The Mitchell Report: who juiced?
Now that the hot stove has cooled, it’s time for Major League Baseball’s steroid bombshell to drop: the Mitchel Report was released today (PDF). The four-hundred-page report implicates several top players, including Roger Clemens, Andy Pettitte, Jason Giambi, David Justice, Chuck Knoblauch (sensing a trend here?), Barry Bonds (obviously), Mark McGuire (ditto), Gary Sheffield, Paul Lo Duca, Eric Gagne (sorry, Brewers), Miguel Tejada, Lenny Dykstra, and Jose Canseco (who admitted to juicing in his most recent book, titled–wait for it… Juiced). Click here for the New York Times summary. About Rocket:
In the report, McNamee said he had personally injected Clemens four or five times since August 2001. Clemens had previously been suspected of steroid usage, but denied it. The report was the first confirmation that McNamee provided testimony to Mitchell.
Clemens had two of the best years in pitching history in 1997 and 1998, winning the Cy Young Award in both seasons and also led the league in wins, earned run average and strikeouts. He then went on to pitch for the Yankees from 1999 through 2003.
After Clemens declined to 14-10 with a 4.60 ERA in 1999, New York hired McNamee as assistant strength coach. During one stretch after that, Clemens won 27 games against three losses for the Yankees.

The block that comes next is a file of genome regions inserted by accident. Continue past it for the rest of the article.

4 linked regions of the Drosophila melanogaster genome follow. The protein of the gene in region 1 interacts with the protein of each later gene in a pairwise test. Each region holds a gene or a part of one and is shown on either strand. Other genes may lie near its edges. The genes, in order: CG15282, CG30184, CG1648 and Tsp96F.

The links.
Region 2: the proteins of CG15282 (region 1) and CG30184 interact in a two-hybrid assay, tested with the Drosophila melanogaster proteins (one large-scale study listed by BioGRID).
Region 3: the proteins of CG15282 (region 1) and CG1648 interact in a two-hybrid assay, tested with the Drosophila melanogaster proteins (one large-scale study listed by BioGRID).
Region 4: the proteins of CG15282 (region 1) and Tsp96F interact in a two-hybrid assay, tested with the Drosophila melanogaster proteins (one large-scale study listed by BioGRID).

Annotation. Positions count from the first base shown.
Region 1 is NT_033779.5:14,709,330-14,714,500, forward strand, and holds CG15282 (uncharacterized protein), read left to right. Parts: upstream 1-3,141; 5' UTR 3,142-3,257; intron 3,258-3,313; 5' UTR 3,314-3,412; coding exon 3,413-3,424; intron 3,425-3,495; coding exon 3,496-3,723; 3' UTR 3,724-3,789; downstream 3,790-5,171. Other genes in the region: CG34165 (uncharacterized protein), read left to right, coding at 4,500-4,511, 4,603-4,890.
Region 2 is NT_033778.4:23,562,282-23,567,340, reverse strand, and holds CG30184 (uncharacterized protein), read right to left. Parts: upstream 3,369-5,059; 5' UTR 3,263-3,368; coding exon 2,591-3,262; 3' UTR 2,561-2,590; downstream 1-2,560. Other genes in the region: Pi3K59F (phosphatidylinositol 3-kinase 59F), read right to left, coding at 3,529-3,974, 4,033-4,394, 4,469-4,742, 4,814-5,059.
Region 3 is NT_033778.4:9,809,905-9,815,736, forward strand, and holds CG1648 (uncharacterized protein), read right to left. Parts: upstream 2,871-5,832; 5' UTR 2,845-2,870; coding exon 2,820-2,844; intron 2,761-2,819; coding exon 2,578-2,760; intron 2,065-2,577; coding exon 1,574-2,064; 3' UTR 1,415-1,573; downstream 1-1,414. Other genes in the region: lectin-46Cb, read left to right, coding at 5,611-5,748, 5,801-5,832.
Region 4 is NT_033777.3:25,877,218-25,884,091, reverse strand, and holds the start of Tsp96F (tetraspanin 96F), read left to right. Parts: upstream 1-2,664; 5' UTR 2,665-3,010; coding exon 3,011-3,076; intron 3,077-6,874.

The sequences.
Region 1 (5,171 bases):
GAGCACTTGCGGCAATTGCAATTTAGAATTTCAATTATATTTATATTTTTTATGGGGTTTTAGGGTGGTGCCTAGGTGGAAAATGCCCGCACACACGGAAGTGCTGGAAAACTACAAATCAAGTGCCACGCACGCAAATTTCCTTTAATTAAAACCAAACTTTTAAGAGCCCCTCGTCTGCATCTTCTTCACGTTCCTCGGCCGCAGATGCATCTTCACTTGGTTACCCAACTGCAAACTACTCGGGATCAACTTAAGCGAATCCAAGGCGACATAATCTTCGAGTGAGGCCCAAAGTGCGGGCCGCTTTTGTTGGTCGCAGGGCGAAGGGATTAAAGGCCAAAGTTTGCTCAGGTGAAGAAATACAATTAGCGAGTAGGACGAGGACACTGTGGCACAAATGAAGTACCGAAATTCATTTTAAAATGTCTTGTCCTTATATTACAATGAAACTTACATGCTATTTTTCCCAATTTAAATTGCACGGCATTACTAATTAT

Clemens, who retired last season, has been considered one of the best pitchers in baseball history. Information and evidence from McNamee could raise questions about whether Clemens should be elected to the Hall of Fame.
You think? But it isn’t just players who come off poorly in the report.
Mitchell’s report was highly critical of the commissioner’s office and the players’ union for tolerating performance-enhancing drugs in major league baseball.
Mitchell has been battling the union during his 20-month investigation, but his criticism of Commissioner Bud Selig, who hired Mitchell and is paying for his investigation, was more unexpected and supported Mitchell’s claim that baseball officials did not interfere with his investigation.
“Everybody in baseball — commissioners, club officials, the players’ association, players — shares responsbility,” Mitchell said. “I can’t be any clearer than that.”